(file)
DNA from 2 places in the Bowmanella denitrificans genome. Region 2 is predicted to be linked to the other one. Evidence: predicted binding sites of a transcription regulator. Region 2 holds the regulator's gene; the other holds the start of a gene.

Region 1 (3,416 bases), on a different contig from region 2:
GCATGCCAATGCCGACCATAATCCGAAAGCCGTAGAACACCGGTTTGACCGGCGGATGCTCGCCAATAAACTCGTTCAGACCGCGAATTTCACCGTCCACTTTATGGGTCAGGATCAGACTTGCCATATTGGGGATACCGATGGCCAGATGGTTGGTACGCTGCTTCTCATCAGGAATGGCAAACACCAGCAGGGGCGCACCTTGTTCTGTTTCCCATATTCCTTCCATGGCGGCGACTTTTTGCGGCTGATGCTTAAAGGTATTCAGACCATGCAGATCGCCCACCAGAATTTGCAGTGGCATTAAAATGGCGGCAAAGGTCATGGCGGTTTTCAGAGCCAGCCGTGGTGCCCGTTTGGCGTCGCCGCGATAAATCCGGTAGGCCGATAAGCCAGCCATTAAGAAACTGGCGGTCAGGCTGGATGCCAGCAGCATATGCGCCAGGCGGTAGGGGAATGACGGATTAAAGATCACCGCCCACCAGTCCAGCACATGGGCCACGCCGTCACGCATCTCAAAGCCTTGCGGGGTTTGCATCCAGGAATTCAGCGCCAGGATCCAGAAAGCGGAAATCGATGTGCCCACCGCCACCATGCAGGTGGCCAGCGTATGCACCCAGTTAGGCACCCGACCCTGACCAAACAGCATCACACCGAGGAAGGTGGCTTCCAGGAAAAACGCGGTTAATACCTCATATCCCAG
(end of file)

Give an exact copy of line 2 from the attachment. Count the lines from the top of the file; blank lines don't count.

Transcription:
Region 1 (3,416 bases), on a different contig from region 2: